Still, Garcia acknowledged the scandal will become a central campaign issue. And his supporters note that he's tough to beat, having raised about $550,000 in his first full quarter of fundraising as a freshman congressman.
Garcia also carried the district by about 11 percentage points in his race against a scandal-plagued Republican Rep. David Rivera. President Obama carried the district by about 7 percentage points. Registered Democrats slightly outnumber Republicans, 37-34 percent, making the Key West to Miami-Dade Congressional District 26 one of the most-competitive in the state.
But the poll indicated that 48 percent said they preferred a Republican candidate compared to 40 percent who said they preferred a Democrat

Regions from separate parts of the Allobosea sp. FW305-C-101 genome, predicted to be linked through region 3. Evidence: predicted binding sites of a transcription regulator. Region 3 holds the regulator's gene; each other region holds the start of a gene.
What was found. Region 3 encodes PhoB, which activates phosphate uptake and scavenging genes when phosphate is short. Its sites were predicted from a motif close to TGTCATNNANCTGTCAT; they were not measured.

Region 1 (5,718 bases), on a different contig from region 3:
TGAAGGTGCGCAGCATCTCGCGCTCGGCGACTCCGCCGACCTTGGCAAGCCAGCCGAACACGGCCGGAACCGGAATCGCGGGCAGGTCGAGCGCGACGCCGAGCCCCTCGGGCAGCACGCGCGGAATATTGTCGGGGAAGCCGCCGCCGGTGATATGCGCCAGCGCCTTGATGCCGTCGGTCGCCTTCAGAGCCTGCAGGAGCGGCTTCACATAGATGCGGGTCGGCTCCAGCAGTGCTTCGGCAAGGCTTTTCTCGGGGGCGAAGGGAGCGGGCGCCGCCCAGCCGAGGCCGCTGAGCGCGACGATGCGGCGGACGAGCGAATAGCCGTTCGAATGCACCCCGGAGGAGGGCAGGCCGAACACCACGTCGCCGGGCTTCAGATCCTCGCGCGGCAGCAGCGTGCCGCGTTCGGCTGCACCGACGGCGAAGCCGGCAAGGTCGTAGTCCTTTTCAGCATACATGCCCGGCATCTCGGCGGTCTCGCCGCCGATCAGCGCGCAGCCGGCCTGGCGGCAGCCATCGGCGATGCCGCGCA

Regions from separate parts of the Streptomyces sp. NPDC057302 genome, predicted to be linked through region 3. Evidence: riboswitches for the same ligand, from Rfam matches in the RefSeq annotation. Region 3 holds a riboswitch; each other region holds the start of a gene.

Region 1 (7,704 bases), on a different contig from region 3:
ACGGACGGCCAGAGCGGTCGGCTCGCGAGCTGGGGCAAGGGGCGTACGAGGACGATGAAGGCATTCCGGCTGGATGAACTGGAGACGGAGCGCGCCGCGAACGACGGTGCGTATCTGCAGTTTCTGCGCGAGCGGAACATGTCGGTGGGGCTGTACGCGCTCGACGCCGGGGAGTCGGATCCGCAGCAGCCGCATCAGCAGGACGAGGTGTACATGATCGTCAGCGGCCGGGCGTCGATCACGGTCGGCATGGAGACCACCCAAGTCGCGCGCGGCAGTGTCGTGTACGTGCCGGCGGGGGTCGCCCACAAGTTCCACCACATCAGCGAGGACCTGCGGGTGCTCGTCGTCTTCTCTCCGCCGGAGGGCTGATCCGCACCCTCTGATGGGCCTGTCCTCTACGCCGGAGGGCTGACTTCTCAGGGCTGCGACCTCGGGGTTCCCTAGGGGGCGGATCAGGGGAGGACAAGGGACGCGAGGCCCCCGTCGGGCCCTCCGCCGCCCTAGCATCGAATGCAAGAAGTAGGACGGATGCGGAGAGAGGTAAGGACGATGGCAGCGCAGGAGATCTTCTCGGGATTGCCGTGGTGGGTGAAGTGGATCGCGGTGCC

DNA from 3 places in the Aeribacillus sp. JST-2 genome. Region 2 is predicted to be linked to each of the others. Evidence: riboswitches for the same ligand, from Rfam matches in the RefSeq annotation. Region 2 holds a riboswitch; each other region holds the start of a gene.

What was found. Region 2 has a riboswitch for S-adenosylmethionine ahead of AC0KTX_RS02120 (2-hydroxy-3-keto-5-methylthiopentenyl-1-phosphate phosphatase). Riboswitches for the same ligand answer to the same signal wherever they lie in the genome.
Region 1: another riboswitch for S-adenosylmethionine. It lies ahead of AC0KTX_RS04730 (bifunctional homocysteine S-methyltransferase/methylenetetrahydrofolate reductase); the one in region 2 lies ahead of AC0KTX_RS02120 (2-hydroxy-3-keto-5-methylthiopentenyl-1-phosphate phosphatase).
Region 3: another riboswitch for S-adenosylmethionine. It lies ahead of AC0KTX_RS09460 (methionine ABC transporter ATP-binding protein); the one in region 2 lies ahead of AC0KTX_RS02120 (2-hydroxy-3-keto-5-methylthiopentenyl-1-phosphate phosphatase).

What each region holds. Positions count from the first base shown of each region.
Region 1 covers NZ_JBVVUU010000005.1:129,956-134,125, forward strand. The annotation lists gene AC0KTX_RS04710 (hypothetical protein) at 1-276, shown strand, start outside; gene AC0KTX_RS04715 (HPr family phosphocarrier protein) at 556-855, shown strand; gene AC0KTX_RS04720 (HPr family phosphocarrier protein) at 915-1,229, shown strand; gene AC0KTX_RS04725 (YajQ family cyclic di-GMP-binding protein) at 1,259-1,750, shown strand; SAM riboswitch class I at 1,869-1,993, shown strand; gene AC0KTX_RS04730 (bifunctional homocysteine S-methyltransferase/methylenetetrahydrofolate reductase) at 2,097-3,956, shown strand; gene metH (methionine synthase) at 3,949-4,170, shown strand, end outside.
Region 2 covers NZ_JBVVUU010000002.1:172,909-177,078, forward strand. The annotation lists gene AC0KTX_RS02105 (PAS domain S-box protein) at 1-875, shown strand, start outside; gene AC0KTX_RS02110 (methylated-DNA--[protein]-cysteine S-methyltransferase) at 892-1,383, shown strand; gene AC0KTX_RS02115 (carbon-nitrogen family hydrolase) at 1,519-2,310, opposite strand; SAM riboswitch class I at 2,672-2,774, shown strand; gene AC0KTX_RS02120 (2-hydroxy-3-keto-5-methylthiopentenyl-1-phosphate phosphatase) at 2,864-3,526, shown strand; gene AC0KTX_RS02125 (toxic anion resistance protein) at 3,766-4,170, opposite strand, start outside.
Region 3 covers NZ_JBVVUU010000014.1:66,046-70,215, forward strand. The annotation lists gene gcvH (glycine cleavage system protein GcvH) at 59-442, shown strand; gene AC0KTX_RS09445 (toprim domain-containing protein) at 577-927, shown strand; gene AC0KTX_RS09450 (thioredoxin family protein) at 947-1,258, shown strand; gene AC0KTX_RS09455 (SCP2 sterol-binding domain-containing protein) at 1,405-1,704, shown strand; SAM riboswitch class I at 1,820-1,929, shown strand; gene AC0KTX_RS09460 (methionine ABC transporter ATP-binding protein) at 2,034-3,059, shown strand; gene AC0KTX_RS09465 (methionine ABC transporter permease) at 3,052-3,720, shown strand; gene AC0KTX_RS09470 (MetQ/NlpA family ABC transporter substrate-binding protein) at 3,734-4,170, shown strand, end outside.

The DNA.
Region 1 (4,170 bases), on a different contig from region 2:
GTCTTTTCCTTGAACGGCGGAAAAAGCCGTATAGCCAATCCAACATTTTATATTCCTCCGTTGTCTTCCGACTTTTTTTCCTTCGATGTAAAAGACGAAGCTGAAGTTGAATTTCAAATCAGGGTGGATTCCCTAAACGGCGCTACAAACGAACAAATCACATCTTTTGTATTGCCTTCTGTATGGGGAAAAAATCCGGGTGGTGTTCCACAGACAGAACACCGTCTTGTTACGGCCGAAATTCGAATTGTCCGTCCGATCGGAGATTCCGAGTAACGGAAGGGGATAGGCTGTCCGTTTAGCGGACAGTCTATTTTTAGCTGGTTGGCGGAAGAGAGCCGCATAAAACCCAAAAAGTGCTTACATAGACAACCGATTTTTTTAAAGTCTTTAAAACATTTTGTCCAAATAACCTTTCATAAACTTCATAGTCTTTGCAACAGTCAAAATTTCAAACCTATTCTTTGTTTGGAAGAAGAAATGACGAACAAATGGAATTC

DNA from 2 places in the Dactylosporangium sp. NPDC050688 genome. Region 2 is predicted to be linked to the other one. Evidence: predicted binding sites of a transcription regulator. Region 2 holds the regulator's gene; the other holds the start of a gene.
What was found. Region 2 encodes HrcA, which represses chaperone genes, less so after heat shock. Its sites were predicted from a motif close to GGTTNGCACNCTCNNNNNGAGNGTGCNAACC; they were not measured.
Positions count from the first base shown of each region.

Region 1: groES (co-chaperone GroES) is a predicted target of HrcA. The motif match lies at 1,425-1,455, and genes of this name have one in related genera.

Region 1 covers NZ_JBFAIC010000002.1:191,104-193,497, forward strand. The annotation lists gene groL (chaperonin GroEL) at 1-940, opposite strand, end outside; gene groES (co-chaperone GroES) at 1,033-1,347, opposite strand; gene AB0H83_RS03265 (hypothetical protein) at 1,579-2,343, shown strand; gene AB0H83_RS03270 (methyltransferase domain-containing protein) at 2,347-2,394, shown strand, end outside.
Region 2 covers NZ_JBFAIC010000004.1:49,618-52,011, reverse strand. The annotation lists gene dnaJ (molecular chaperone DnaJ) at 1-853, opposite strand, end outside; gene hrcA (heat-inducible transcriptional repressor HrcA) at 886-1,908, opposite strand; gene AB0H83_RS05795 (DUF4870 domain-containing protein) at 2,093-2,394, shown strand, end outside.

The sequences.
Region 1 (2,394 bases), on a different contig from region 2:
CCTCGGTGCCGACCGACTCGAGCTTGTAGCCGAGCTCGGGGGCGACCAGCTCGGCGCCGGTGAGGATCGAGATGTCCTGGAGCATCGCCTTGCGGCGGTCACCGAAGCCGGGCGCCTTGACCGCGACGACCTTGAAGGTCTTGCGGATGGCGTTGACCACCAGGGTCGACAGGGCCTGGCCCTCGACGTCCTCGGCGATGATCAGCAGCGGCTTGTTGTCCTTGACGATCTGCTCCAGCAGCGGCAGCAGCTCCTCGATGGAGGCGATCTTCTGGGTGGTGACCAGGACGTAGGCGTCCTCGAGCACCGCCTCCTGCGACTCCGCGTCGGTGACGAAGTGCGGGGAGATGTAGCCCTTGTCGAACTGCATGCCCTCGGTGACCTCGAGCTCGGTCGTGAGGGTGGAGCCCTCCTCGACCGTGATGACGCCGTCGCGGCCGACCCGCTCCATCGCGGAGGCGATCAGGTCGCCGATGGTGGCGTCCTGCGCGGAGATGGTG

According to the poll, exactly half of the district said they'd prefer a congressman who provides a "Republican check and balance" to 43 percent who said they wanted a "Democratic ally of Obama."
Garcia said he knew nothing until Friday, when three places associated with two campaign workers were raided.
Garcia's chief of staff and top political advisor, Jeffrey Garcia, promptly resigned.
Rep. Garcia's congressional aide, Giancarlo Sopo, was placed on unpaid leave after a residence associated with him was raided by investigators along with a residence associated with former campaign manager Jon Estes.
Here's the memo
FROM: NRCC Chairman Greg Walden
TO: Republican Members
DATE: June 5, 2013
SUBJECT: Democrats struggling on their own turf